Perceiving contradictions

Priest, Graham (1999) Perceiving contradictions. Australasian Journal of Philosophy, 77 4: 439-446. doi:10.1080/00048409912349211


Author Priest, Graham
Title Perceiving contradictions
Journal name Australasian Journal of Philosophy   Check publisher's open access policy
ISSN 0004-8402
Publication date 1999-12-01
Sub-type Article (original research)
DOI 10.1080/00048409912349211
Volume 77
Issue 4
Start page 439
End page 446
Total pages 8
Place of publication Oxford, U.K.
Publisher Oxford University Press
Language eng
Subject C1
440107 Metaphysics
780199 Other
Formatted abstract
When it is suggested that contradictions might be true, many an analytic philosopher will screw up their face into a look of anguish, and say 'But I just don't see what it could be for a contradiction to be true'. They might mean many things by this. 'See' might simply mean 'understand', in which case they might be complaining that classical two-valued semantics leaves no room, as it were, for something to be both true and false. Such a lack of understanding can be rectified by explaining to them the semantics of a suitable paraconsistent logic, which does allow for this possibility.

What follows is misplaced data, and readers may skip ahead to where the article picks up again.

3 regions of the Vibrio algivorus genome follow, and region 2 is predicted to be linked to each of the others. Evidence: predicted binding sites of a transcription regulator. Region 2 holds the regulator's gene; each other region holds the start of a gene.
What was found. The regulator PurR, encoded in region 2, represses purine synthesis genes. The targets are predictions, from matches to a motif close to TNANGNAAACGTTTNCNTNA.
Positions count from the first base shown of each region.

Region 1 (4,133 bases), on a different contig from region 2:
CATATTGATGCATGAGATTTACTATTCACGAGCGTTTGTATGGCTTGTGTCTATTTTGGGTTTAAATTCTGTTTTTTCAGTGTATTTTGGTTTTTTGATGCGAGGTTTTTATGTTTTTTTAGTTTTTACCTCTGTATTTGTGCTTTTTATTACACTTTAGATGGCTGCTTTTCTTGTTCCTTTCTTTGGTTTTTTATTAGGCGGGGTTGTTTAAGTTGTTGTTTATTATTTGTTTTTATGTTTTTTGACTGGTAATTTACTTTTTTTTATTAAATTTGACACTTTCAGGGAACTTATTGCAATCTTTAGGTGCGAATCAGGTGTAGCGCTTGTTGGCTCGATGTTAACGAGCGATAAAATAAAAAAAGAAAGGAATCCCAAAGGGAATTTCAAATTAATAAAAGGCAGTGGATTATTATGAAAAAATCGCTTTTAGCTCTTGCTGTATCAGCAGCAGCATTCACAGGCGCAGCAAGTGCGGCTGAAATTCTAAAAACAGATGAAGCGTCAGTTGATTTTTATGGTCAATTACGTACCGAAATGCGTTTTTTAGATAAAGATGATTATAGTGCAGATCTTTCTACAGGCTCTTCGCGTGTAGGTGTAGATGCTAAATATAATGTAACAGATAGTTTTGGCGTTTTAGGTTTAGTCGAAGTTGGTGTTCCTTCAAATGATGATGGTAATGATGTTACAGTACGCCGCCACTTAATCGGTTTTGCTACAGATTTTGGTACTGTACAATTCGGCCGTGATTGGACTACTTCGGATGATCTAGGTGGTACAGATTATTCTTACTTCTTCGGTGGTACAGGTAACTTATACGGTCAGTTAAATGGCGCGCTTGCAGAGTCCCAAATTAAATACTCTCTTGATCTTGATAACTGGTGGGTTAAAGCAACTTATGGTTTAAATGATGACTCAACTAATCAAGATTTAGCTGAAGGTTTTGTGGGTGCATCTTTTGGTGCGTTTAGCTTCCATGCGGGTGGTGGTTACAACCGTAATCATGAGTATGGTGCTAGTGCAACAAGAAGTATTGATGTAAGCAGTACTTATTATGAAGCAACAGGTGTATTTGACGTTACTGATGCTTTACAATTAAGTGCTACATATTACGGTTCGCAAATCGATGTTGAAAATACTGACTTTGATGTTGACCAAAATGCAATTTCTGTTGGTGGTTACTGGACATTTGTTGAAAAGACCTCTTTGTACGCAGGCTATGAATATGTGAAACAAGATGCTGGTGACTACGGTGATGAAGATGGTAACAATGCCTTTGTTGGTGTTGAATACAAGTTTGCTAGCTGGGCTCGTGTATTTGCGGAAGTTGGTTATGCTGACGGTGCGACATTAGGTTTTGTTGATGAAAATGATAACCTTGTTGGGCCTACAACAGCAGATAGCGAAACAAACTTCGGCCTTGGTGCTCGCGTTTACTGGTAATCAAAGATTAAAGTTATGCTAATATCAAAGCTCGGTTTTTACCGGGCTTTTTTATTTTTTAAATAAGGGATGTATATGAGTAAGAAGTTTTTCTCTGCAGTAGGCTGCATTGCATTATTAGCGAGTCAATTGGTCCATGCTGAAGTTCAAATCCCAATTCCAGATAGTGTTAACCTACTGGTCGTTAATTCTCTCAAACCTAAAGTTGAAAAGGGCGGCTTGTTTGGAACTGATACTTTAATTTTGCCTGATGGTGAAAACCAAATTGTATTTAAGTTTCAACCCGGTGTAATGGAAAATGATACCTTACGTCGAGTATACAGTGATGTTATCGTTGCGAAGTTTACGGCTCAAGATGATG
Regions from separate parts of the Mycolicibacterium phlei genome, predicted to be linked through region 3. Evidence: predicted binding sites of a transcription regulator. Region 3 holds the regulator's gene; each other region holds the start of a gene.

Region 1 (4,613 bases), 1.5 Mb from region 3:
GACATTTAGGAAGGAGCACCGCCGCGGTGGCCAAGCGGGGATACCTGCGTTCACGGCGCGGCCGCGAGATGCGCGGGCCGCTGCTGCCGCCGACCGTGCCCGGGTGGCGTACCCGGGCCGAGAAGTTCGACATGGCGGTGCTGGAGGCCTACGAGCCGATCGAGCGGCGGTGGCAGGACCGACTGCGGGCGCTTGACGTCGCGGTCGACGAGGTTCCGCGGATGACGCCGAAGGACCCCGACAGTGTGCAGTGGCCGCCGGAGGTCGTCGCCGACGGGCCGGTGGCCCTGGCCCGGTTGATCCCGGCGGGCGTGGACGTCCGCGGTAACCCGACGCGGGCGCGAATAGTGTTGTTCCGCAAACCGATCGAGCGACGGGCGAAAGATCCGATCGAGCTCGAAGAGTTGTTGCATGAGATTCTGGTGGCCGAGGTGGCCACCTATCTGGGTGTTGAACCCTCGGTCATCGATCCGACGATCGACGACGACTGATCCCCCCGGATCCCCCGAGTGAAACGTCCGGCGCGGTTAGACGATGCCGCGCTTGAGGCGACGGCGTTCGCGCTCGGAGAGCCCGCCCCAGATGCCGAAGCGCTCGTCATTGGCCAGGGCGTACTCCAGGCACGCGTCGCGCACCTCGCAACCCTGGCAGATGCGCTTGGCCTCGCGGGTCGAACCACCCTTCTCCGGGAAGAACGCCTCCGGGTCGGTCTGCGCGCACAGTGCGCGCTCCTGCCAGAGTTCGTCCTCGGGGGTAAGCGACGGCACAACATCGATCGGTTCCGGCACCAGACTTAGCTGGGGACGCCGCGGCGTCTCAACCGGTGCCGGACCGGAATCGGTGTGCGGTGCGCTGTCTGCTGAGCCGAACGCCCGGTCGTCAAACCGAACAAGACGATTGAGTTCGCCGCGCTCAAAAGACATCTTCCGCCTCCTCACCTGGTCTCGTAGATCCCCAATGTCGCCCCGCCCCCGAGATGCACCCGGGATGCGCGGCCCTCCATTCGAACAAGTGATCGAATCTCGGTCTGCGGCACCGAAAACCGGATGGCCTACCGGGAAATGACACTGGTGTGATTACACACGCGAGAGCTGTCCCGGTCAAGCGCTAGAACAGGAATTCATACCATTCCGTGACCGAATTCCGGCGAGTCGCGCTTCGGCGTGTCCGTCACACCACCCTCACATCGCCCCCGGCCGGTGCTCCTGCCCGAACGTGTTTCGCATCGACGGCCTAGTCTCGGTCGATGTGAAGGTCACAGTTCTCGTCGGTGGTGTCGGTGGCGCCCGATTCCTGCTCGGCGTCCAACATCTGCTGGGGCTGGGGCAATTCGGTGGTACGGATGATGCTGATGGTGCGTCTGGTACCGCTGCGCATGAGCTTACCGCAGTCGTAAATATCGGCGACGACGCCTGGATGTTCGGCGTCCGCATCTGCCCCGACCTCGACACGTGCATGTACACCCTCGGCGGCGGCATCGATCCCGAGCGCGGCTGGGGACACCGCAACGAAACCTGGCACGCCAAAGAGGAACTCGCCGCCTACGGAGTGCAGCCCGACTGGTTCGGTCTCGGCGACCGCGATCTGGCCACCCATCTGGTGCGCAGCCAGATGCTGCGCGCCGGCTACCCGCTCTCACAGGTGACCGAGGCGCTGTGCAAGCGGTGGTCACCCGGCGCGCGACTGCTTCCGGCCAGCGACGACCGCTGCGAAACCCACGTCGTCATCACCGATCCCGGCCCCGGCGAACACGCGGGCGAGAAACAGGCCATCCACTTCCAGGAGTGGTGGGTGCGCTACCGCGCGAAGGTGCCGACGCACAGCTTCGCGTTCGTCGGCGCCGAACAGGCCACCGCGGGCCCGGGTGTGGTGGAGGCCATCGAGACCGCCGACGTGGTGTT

But often, I think, the angst (real or imagined) is of another kind. What such a philosopher is trying to do is imagine what it would be like for a situation to be contradictory. They are trying to visualise how an inconsistent situation might look--and they fail. But it can be done. First, I will point out how; next, we will explore some implications of this fact.
Q-Index Code C1

Document type: Journal Article
Sub-type: Article (original research)
Collection: School of Historical and Philosophical Inquiry
 
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Created: Tue, 10 Jun 2008, 23:39:03 EST